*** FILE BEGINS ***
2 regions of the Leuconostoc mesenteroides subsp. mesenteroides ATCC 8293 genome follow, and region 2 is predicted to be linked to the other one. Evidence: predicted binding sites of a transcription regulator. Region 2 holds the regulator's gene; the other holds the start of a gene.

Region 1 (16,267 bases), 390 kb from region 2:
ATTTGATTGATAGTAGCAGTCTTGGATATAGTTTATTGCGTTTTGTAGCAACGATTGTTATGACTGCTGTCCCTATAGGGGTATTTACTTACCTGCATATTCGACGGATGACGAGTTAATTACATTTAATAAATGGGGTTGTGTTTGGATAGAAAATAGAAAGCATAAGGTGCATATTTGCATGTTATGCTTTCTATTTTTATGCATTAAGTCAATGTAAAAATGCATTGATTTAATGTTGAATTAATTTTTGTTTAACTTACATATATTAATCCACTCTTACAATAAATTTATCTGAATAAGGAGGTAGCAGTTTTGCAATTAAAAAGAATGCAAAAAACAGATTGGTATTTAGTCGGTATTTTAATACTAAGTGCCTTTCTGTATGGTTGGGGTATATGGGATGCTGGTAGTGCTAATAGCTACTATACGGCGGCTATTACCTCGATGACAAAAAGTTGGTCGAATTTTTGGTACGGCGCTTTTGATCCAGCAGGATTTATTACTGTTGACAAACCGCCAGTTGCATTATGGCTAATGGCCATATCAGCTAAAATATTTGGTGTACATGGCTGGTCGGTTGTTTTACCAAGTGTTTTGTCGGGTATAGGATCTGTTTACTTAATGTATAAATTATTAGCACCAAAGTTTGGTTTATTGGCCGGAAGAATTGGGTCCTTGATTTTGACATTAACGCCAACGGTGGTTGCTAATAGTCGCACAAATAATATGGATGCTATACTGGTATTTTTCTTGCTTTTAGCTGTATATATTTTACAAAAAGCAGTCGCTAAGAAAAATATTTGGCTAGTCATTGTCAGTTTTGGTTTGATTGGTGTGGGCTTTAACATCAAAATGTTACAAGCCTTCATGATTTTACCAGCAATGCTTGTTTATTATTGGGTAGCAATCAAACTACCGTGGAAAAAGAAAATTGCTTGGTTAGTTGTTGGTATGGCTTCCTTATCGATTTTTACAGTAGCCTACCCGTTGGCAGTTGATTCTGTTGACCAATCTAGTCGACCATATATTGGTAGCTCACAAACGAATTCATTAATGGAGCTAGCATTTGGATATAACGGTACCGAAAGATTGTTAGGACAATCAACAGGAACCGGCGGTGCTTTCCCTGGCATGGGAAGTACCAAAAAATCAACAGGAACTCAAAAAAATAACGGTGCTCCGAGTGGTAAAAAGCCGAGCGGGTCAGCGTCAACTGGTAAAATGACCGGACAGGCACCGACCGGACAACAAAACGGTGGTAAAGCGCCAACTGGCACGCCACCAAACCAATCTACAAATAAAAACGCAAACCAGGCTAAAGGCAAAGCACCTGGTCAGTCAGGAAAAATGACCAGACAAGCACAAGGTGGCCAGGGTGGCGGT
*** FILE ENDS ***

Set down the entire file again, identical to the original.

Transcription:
2 regions of the Leuconostoc mesenteroides subsp. mesenteroides ATCC 8293 genome follow, and region 2 is predicted to be linked to the other one. Evidence: predicted binding sites of a transcription regulator. Region 2 holds the regulator's gene; the other holds the start of a gene.

Region 1 (16,267 bases), 390 kb from region 2:
ATTTGATTGATAGTAGCAGTCTTGGATATAGTTTATTGCGTTTTGTAGCAACGATTGTTATGACTGCTGTCCCTATAGGGGTATTTACTTACCTGCATATTCGACGGATGACGAGTTAATTACATTTAATAAATGGGGTTGTGTTTGGATAGAAAATAGAAAGCATAAGGTGCATATTTGCATGTTATGCTTTCTATTTTTATGCATTAAGTCAATGTAAAAATGCATTGATTTAATGTTGAATTAATTTTTGTTTAACTTACATATATTAATCCACTCTTACAATAAATTTATCTGAATAAGGAGGTAGCAGTTTTGCAATTAAAAAGAATGCAAAAAACAGATTGGTATTTAGTCGGTATTTTAATACTAAGTGCCTTTCTGTATGGTTGGGGTATATGGGATGCTGGTAGTGCTAATAGCTACTATACGGCGGCTATTACCTCGATGACAAAAAGTTGGTCGAATTTTTGGTACGGCGCTTTTGATCCAGCAGGATTTATTACTGTTGACAAACCGCCAGTTGCATTATGGCTAATGGCCATATCAGCTAAAATATTTGGTGTACATGGCTGGTCGGTTGTTTTACCAAGTGTTTTGTCGGGTATAGGATCTGTTTACTTAATGTATAAATTATTAGCACCAAAGTTTGGTTTATTGGCCGGAAGAATTGGGTCCTTGATTTTGACATTAACGCCAACGGTGGTTGCTAATAGTCGCACAAATAATATGGATGCTATACTGGTATTTTTCTTGCTTTTAGCTGTATATATTTTACAAAAAGCAGTCGCTAAGAAAAATATTTGGCTAGTCATTGTCAGTTTTGGTTTGATTGGTGTGGGCTTTAACATCAAAATGTTACAAGCCTTCATGATTTTACCAGCAATGCTTGTTTATTATTGGGTAGCAATCAAACTACCGTGGAAAAAGAAAATTGCTTGGTTAGTTGTTGGTATGGCTTCCTTATCGATTTTTACAGTAGCCTACCCGTTGGCAGTTGATTCTGTTGACCAATCTAGTCGACCATATATTGGTAGCTCACAAACGAATTCATTAATGGAGCTAGCATTTGGATATAACGGTACCGAAAGATTGTTAGGACAATCAACAGGAACCGGCGGTGCTTTCCCTGGCATGGGAAGTACCAAAAAATCAACAGGAACTCAAAAAAATAACGGTGCTCCGAGTGGTAAAAAGCCGAGCGGGTCAGCGTCAACTGGTAAAATGACCGGACAGGCACCGACCGGACAACAAAACGGTGGTAAAGCGCCAACTGGCACGCCACCAAACCAATCTACAAATAAAAACGCAAACCAGGCTAAAGGCAAAGCACCTGGTCAGTCAGGAAAAATGACCAGACAAGCACAAGGTGGCCAGGGTGGCGGT